Same Old Divisions Mar Restart of Climate Negotiations

Same Old Divisions Mar Restart of Climate Negotiations

BONN, Germany, April 9, 2010 (ENS) – Government climate negotiators today opened a three-day round of official talks in Bonn, the first since the Copenhagen summit ended in December with the weak Copenhagen Accord, a political agreement. Many countries and the United Nations had aimed for a legally binding deal to limit global greenhouse gas emissions after the Kyoto Protocol expires at the end of 2012.

Delegates in Bonn are already bickering over how to proceed this year to draft a text that can approved at the next annual UN climate summit November 29-December 10 in Mexico.

Protesters shovel broken glass outside the Bonn climate talks. (Photo by Simone Ackermann courtesy Germanwatch)

As they entered the hall, delegates passed a four tonne pile of broken pieces of glass dropped by environmental groups to send the message that now is the time to pick up the broken pieces of the international climate accord and get back to work.

TckTckTck partners, Germanwatch, WWF and Oxfam, the groups who dropped the glass outside the conference hall, say four tonnes of glass represents four degrees Celsius, the upper range of temperature increase the world will experience as a result of the failure to come to an agreement at the Copenhagen summit.

Inside the conference hall, Fernando Tudela of Mexico expressed support for efforts to start a new stage in these “complex negotiations.” He outlined consultations by the Mexican host group to build confidence in the process.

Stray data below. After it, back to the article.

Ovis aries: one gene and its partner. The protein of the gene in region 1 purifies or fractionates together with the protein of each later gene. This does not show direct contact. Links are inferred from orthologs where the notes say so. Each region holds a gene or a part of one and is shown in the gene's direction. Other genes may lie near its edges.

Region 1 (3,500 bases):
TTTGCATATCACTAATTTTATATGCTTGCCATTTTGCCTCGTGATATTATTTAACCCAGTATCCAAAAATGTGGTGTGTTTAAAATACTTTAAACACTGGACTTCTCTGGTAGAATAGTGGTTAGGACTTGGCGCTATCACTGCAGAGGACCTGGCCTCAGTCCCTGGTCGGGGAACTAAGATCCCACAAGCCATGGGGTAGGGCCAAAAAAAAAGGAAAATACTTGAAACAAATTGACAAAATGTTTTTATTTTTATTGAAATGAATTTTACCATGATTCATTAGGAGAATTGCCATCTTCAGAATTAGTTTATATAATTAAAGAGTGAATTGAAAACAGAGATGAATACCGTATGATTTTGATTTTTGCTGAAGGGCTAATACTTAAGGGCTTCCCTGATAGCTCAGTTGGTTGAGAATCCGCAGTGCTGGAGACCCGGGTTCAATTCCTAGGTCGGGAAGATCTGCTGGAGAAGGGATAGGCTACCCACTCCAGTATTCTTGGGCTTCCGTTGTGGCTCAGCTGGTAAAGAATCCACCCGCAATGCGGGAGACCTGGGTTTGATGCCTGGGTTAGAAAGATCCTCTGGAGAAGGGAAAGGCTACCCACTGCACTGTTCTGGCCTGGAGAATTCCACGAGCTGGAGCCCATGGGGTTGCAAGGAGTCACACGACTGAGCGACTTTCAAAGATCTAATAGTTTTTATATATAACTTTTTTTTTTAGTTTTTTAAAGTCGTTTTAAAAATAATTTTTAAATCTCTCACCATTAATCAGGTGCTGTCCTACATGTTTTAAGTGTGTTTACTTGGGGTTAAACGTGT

But the first day of the Bonn talks displayed deep fractures among governments.

The United States and China disagreed over whether to write a new draft negotiating text this year as proposed by South Korea. Chinese delegate Su Wei said a basis for work already exists in a previous text, but the U.S. delegate Jonathan Pershing said that text has over 100 pages of bracketed clauses, which denote disputed text.

The Copenhagen Accord itself was a major point of contention.

The document, drawn up last December by leaders from the United States, China, India, Brazil and South Africa, is not legally binding and it was not voted upon or signed, but simply noted.

Bonn climate delegates take a break on opening day. (Photo courtesy Earth Negotiations Bulletin)

While 111 countries and the European Union, out of the world’s 194 governments, have indicated their support for the Copenhagen Accord, Venezuela delegate Claudia Salerno told Bonn delegates today that it is not really an “accord,” at all.

Although “the urgency we face now is even greater than 2009,” Salerno said, the Copenhagen Accord contains only proposals for “voluntary reductions in carbon emissions that according to scientists would lead to increases in temperature of about five degrees Celsius (about nine degrees Fahrenheit).

Most scientists, governments and nongovernmental organizations agree that the global temperature can rise no more than two degrees C (3.6 degrees F) above pre-Industrial Revolution levels to avoid catastrophic climate change.

In Copenhagen, Venezuela and other developing countries said they could not accept the draft Accord because it lacked ambitious targets for reducing carbon emissions.

Developing country delegates in Bonn generally view the Copenhagen Accord as “a secret text put together by a selected few,” in the words of Tosi Mpanu Mpanu of the Democratic Republic of Congo, speaking for the Africa Group.

Under the Copenhagen Accord, the UN Framework Convention on Climate Change, UNFCCC, has received national pledges to cut or limit emissions of greenhouse gases by 2020 from 75 Parties, which together account for more than 80 percent of global emissions from energy use.

?”It is clear that while the pledges on the table are an important step towards the objective of limiting growth of emissions, they will not in themselves suffice to limit warming to below two degrees Celsius,”? said UNFCCC Executive Secretary Yvo de Boer, who steps down later this year before the Mexico climate conference.

Fernando Tudela (Photo courtesy ENB)